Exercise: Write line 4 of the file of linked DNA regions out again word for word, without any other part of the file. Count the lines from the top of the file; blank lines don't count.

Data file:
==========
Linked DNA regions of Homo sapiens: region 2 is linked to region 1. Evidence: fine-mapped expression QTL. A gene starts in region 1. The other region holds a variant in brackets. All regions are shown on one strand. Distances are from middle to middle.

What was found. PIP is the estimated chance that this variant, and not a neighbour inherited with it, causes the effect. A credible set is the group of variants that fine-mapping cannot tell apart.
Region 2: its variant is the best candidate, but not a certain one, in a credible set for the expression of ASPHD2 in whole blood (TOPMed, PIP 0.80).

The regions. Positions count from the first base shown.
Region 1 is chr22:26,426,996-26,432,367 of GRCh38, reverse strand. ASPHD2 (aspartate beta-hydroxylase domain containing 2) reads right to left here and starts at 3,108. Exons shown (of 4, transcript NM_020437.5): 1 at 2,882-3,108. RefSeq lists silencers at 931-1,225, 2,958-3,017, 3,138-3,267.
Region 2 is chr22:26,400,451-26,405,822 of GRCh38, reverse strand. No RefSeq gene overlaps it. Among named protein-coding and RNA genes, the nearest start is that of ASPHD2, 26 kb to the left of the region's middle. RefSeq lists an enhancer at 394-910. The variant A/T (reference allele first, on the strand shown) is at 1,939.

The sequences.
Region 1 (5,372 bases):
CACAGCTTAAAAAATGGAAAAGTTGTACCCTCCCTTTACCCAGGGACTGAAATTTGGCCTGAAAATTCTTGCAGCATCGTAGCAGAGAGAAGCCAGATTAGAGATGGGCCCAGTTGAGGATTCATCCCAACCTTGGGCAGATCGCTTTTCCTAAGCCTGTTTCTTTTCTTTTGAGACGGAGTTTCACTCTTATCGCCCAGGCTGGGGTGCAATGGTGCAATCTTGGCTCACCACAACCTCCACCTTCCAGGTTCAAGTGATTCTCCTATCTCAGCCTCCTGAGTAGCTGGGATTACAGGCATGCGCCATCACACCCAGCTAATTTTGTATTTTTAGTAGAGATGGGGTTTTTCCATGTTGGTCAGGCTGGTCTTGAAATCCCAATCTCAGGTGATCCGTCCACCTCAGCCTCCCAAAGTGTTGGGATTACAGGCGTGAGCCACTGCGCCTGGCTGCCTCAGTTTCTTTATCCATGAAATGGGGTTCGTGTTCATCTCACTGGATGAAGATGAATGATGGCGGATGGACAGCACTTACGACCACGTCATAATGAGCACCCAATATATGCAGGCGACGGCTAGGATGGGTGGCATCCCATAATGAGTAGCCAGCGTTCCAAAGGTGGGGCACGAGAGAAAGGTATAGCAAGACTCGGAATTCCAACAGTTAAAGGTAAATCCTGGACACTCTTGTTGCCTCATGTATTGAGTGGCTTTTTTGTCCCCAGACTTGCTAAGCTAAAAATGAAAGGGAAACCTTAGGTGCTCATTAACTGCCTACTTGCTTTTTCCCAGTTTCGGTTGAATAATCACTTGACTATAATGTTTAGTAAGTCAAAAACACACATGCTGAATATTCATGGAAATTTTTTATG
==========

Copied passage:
The regions. Positions count from the first base shown.